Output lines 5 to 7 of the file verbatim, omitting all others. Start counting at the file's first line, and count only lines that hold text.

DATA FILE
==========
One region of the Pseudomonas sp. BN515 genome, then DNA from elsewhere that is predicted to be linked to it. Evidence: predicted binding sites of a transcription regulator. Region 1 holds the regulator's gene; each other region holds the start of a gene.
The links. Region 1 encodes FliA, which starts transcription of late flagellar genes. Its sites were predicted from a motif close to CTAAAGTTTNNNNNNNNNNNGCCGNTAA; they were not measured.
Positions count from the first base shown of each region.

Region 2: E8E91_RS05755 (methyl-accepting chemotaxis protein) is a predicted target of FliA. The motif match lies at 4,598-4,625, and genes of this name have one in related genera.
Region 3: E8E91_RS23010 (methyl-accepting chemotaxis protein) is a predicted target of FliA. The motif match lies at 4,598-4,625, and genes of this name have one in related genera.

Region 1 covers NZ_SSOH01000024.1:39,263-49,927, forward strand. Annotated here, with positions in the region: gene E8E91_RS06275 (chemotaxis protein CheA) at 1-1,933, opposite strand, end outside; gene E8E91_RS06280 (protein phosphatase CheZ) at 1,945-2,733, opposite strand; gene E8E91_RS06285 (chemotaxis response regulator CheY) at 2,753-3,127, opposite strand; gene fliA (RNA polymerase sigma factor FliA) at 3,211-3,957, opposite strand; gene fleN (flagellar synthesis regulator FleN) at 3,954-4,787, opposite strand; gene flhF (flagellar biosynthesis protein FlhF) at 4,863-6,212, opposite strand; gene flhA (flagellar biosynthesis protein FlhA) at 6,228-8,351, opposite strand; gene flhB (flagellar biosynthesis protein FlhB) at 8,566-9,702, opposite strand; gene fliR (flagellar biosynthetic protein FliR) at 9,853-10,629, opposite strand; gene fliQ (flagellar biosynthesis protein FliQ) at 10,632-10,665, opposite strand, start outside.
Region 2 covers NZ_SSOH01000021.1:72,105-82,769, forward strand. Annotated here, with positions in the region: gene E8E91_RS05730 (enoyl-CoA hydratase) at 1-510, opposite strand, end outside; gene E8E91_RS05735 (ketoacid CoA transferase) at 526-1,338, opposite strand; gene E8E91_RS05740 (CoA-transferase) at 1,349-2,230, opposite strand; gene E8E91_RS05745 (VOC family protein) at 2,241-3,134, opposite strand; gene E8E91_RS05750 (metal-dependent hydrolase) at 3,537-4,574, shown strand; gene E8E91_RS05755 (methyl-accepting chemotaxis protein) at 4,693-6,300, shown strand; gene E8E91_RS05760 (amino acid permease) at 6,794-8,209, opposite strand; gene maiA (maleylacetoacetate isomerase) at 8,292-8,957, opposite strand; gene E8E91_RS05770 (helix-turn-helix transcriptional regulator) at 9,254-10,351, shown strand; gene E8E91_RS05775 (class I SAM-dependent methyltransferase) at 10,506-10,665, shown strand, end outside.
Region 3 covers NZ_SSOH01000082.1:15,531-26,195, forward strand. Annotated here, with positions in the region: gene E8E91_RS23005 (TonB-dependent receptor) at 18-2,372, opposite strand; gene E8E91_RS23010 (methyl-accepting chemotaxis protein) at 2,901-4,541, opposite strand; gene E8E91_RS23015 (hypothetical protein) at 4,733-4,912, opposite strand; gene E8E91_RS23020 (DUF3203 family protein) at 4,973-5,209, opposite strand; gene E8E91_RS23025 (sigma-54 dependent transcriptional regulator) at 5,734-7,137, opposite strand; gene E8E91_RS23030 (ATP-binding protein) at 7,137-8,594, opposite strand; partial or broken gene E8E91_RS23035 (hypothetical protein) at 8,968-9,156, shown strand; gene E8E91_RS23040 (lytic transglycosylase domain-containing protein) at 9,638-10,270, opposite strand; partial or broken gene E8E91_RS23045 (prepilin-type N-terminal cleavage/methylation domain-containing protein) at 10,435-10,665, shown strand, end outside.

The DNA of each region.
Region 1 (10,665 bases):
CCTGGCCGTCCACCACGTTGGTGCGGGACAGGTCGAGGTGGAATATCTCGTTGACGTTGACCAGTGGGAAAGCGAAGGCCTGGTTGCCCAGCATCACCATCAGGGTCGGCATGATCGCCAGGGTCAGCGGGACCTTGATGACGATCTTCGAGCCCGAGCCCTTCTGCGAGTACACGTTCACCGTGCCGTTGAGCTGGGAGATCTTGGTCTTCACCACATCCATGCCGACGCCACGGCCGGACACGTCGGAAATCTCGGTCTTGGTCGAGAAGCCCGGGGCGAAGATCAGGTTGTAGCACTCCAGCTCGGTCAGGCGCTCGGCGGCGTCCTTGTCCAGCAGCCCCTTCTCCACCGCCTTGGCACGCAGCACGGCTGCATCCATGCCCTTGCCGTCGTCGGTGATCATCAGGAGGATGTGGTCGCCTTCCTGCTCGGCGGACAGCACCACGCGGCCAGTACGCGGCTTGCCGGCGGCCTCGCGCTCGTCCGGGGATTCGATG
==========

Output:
Region 3: E8E91_RS23010 (methyl-accepting chemotaxis protein) is a predicted target of FliA. The motif match lies at 4,598-4,625, and genes of this name have one in related genera.

Region 1 covers NZ_SSOH01000024.1:39,263-49,927, forward strand. Annotated here, with positions in the region: gene E8E91_RS06275 (chemotaxis protein CheA) at 1-1,933, opposite strand, end outside; gene E8E91_RS06280 (protein phosphatase CheZ) at 1,945-2,733, opposite strand; gene E8E91_RS06285 (chemotaxis response regulator CheY) at 2,753-3,127, opposite strand; gene fliA (RNA polymerase sigma factor FliA) at 3,211-3,957, opposite strand; gene fleN (flagellar synthesis regulator FleN) at 3,954-4,787, opposite strand; gene flhF (flagellar biosynthesis protein FlhF) at 4,863-6,212, opposite strand; gene flhA (flagellar biosynthesis protein FlhA) at 6,228-8,351, opposite strand; gene flhB (flagellar biosynthesis protein FlhB) at 8,566-9,702, opposite strand; gene fliR (flagellar biosynthetic protein FliR) at 9,853-10,629, opposite strand; gene fliQ (flagellar biosynthesis protein FliQ) at 10,632-10,665, opposite strand, start outside.
Region 2 covers NZ_SSOH01000021.1:72,105-82,769, forward strand. Annotated here, with positions in the region: gene E8E91_RS05730 (enoyl-CoA hydratase) at 1-510, opposite strand, end outside; gene E8E91_RS05735 (ketoacid CoA transferase) at 526-1,338, opposite strand; gene E8E91_RS05740 (CoA-transferase) at 1,349-2,230, opposite strand; gene E8E91_RS05745 (VOC family protein) at 2,241-3,134, opposite strand; gene E8E91_RS05750 (metal-dependent hydrolase) at 3,537-4,574, shown strand; gene E8E91_RS05755 (methyl-accepting chemotaxis protein) at 4,693-6,300, shown strand; gene E8E91_RS05760 (amino acid permease) at 6,794-8,209, opposite strand; gene maiA (maleylacetoacetate isomerase) at 8,292-8,957, opposite strand; gene E8E91_RS05770 (helix-turn-helix transcriptional regulator) at 9,254-10,351, shown strand; gene E8E91_RS05775 (class I SAM-dependent methyltransferase) at 10,506-10,665, shown strand, end outside.